The soaring cost of living is forcing many households to make tough decisions on their budgets at a time when many are already squeezed to their limits. The issue has made one study consider how much is needed to live with dignity.
A single person needs at least 1530 €/month to live more or less with dignity; a single mother with 2 young children needs 2530 €/month, according to the study 'Poverty, housing and energy' by the Institute for Sustainable Development (IDD).
These figures were identified by the study as "reference budgets" and make it possible to determine the minimum income required "to be able to participate fully in society."
The study aims to kickstart a debate. "Defining a minimum budget to live with dignity is first and foremost a political and societal choice," said Philippe Defeyt, an economist at the IDD. The amounts may look arbitrary, but they aren't any more so than the calculation of the poverty line, the researcher stated.
In Belgium, the poverty line is €1,287 per month for a single person, with 13.1% of the population at risk of poverty, according to Statbel.
How a reference budget is calculated
To calculate a 'reference budget', the study considered household expenses including rent, energy consumption, food expenditure, insurance, water, cleaning and hygiene products.
Though the study acknowledged that there might be other factors that could be considered, it stressed that at least "we can have a debate on what a person with a low income is entitled to live in pretty much correctly ." A budget of around €10 is devoted to cultural and leisure activities.
- Heat disproportionately affects less wealthy and more diverse Brussels neighbourhoods
- Those with lower incomes suffer most from inflation
- Over 70% of Belgian households own their home
Reference budgets can vary depending on the situation and can depend on whether a household has to for private or social housing and social tariffs on energy bills.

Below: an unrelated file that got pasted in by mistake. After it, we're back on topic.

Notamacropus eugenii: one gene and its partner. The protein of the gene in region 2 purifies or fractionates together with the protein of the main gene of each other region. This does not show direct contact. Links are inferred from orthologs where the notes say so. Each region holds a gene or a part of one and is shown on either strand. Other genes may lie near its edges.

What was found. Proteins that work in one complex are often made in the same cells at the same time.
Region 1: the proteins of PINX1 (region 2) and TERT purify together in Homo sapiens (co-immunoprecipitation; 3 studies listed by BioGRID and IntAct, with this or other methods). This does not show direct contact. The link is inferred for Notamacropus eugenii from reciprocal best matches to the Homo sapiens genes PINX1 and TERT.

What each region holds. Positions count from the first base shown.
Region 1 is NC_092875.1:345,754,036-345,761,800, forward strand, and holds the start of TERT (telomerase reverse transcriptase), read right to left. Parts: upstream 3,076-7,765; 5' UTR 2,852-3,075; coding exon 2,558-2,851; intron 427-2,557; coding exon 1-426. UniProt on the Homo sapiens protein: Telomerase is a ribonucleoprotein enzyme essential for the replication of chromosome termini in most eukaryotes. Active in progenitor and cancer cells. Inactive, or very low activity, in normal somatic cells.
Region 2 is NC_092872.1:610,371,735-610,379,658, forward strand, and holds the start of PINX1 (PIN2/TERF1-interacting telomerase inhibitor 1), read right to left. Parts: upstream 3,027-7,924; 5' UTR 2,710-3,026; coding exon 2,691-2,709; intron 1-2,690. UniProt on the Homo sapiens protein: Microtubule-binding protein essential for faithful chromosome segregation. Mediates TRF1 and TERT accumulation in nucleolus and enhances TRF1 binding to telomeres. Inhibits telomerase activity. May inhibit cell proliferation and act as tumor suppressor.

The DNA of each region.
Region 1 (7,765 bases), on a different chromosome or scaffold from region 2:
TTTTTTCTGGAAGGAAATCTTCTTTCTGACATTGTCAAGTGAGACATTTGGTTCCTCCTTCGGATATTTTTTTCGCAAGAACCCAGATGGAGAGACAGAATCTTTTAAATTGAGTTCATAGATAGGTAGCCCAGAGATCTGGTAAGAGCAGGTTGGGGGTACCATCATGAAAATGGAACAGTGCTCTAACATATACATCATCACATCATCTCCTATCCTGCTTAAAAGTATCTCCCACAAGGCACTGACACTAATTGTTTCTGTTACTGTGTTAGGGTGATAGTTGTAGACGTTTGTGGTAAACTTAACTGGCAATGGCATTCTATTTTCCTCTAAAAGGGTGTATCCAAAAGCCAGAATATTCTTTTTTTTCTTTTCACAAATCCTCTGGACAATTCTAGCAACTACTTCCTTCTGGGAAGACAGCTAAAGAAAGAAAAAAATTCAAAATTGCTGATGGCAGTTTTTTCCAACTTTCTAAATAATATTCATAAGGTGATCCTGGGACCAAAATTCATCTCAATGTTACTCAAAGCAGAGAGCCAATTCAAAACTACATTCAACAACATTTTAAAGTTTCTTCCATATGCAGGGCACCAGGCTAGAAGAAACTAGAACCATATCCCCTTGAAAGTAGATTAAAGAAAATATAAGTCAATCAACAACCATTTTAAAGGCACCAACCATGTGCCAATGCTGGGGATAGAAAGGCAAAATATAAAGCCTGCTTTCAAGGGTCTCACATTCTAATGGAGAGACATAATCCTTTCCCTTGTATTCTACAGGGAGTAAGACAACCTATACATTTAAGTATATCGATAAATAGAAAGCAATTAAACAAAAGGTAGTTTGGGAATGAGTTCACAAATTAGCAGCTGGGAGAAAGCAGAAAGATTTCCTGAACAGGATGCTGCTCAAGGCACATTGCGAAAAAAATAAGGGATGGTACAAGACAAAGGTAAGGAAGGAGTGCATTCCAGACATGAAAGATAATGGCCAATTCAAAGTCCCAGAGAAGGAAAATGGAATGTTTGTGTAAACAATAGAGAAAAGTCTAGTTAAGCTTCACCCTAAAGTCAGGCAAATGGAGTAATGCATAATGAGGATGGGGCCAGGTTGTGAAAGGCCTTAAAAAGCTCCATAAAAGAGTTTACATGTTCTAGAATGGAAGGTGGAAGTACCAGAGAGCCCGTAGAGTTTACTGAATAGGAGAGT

Furthermore, the study found that reference budgets are above the poverty line for tenant households in the private sector, but that's not the case when they are tenants of social housing. In the latter case, a reference budget is around the income for social integration, the financial aid granted by public social action centers (CPAS).
Inequality and low income
The study draws two key conclusions, Defeyt argues. Firstly, reference budgets are higher than the integration income as well as the poverty line used in today's Belgium.
People who live in social housing can "get by" with an integration income, as social housing saves them money. However, for those who do not have assisted living – private tenants, for instance – additional financial protections need to be put in place.
"We think we are equal in Belgium because we give the same integration income, but we are very unequal in terms of standard of living. The difference between a household that benefits from social housing and one that does not is huge," Defeyt said.
Overall, a reference budget forces a debate about living conditions and highlights inequalities for the lowest incomes.